Venus is moving into Gemini tomorrow, where it will remain for the next four months. Usually Venus moves through the signs fairly quickly, but her stay is being extended this time due to a retrograde (more on that in a later post), so we’ll have plenty of time to get to know her in this new role. For Venus, moving from her home in solid and sensual Taurus to mutable air sign Gemini, is a bit like being jolted awake by an alarm clock. Startling and annoying at first, but soon enough, you’re up and moving. Venus isn’t unhappy here, but she will have to adapt to a different pace and a different way of relating. Connections of the body will now be of the mind. Interactions take place on the intellectual plane, and the brain becomes the erogenous zone. She has entered the swirling, dizzying, stimulating world of thoughts and ideas.
Aptly, this transit is happening at a time when, due to social distancing, physical and in-person interactions are all but prohibited, and so we are adapting our social interactions to virtual platforms and sharing our ideas digitally. But for hundreds of years, people have used letter-writing to form and maintain relationships, and to span distance and separation. It may be a dying art form, but there is a particular intimacy that comes from both reading and writing a letter, that is a perfect illustration of Venus in Gemini. And so I thought, since we’ve got plenty of time with this transit, and most likely won’t be using it for handwriting letters, we could use it for reading about people who did.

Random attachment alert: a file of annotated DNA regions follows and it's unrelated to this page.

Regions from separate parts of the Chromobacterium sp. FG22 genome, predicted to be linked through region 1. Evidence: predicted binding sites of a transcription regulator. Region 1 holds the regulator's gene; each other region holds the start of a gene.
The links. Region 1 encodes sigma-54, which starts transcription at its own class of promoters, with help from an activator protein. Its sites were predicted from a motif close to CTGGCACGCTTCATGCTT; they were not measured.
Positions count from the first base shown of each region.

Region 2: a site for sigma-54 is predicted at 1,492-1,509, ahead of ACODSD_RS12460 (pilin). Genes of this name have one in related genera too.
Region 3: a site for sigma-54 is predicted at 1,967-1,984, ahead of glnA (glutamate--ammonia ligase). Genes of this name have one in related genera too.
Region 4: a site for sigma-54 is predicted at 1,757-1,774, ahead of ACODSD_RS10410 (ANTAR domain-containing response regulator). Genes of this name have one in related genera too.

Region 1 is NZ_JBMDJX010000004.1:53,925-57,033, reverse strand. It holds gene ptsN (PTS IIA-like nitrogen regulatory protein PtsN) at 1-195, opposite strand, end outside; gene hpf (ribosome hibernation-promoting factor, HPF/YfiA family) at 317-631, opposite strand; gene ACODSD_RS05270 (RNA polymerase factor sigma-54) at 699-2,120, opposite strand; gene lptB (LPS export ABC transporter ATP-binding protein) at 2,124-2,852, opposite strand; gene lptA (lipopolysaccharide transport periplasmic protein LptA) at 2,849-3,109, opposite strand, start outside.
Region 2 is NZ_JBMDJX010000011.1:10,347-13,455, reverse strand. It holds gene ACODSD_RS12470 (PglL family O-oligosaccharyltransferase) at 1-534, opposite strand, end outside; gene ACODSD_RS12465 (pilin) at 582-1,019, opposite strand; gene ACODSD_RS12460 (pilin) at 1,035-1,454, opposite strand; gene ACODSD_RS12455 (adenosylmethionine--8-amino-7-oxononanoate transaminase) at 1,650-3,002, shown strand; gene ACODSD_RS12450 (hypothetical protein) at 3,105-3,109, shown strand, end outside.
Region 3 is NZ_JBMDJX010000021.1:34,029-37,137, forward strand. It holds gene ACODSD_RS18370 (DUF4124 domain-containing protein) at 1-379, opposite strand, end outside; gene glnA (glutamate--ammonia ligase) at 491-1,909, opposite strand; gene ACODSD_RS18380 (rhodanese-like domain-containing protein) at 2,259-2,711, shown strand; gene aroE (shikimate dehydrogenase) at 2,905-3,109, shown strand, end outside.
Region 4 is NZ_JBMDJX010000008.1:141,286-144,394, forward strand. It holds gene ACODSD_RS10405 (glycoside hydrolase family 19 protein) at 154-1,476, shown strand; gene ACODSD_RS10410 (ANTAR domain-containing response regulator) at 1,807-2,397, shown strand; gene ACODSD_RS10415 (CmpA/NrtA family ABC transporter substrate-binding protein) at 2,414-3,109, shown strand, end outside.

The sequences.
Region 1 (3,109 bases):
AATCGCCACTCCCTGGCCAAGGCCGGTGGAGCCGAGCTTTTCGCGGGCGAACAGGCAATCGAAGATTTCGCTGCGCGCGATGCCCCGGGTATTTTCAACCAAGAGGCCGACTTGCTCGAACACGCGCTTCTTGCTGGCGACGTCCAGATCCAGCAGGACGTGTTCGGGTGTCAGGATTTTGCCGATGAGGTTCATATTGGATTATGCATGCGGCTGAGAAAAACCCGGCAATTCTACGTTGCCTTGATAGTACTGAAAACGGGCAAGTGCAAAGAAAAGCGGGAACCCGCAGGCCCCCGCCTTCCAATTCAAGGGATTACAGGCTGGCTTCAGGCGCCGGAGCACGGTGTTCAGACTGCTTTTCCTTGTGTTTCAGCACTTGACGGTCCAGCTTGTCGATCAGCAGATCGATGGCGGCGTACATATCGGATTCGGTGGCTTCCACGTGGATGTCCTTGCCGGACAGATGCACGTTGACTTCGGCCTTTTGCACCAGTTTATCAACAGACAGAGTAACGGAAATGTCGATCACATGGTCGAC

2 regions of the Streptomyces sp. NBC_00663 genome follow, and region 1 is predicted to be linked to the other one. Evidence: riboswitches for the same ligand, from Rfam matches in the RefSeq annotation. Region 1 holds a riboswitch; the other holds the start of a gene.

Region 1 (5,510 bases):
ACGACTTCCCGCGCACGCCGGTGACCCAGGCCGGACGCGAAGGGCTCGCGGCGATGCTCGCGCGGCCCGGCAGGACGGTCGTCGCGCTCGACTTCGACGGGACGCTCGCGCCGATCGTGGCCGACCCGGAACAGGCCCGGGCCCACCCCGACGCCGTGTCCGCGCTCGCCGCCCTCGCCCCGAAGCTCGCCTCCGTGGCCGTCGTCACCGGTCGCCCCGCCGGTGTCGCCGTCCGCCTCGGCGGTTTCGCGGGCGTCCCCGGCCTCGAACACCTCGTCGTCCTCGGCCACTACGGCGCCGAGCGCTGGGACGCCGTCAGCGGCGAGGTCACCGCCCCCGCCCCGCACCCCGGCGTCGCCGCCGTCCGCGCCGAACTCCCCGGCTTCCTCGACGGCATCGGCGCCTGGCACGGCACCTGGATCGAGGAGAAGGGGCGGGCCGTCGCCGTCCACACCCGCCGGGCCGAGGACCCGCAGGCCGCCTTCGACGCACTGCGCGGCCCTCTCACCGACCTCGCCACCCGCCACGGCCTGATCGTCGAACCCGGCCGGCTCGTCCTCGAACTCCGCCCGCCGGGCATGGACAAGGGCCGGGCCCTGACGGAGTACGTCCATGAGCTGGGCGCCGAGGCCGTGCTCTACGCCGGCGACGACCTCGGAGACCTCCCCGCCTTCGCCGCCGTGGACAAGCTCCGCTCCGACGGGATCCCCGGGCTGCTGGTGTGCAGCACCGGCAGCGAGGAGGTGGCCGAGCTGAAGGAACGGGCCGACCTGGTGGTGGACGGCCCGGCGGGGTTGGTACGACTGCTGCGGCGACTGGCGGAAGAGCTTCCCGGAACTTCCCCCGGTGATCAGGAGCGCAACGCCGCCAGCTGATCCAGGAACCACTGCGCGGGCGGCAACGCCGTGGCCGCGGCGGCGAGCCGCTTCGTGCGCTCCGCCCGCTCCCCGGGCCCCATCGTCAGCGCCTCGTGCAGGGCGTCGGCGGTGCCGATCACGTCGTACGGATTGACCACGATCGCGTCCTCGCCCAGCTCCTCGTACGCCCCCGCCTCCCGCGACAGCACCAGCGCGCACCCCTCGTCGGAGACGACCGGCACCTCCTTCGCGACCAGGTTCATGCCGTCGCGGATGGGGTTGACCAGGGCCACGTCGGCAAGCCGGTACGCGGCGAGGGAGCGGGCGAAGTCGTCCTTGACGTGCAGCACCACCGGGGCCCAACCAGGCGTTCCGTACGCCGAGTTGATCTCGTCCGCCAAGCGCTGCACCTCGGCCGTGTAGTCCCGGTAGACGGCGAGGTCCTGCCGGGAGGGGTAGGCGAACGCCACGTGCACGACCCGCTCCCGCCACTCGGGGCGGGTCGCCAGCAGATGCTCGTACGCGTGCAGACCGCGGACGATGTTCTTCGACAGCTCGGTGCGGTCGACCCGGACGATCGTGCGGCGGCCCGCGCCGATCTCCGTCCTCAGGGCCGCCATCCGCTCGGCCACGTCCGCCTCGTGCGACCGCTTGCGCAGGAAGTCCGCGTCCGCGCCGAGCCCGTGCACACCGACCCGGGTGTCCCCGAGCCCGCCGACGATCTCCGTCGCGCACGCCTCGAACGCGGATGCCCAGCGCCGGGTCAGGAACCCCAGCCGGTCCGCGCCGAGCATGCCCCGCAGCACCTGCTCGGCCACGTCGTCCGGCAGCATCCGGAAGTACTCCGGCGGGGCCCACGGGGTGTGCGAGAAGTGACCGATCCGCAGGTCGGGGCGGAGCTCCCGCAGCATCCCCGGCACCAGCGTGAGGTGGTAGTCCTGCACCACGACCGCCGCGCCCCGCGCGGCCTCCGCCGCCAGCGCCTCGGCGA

The epistolary novel is one in which the story is told entirely through letters, journal entries or documents. It’s a creative, effective and satisfyingly voyeuristic way of getting inside the minds of the characters and of driving the plot. I’ve curated a list of epistolary novels based on Venus in Gemini through the twelve houses. Find Gemini in your chart, look to the house cusp that falls within it, and then find your recommendation:
1st house: “Anne Frank: The Diary of a Young Girl”
2nd house: “Poor Folk” by Fyodor Dostoyevsky
3rd house: “Harriet the Spy” by Louise Fitzhugh
4th house: “I Capture the Castle” by Dodie Smith
5th house: “Les Liaisons Dangereuses” by Pierre Choderlos de Laclos
6th house: “Book of a Thousand Days” by Shannon Hale
7th house: “Frances and Bernard” by Carlene Bauer
8th house: “The Color Purple” by Alice Walker
9th house: “The Screwtape Letters” by C.S. Lewis
10th house: “Up the Down Staircase” by Bel Kaufman
11th house: “The Guernsey Literary and Potato Peel Pie Society” by Mary Ann Schaffer and Annie Barrows
12th house: “Griffin and Sabine” by Nick Bantock
Happy reading, and writing!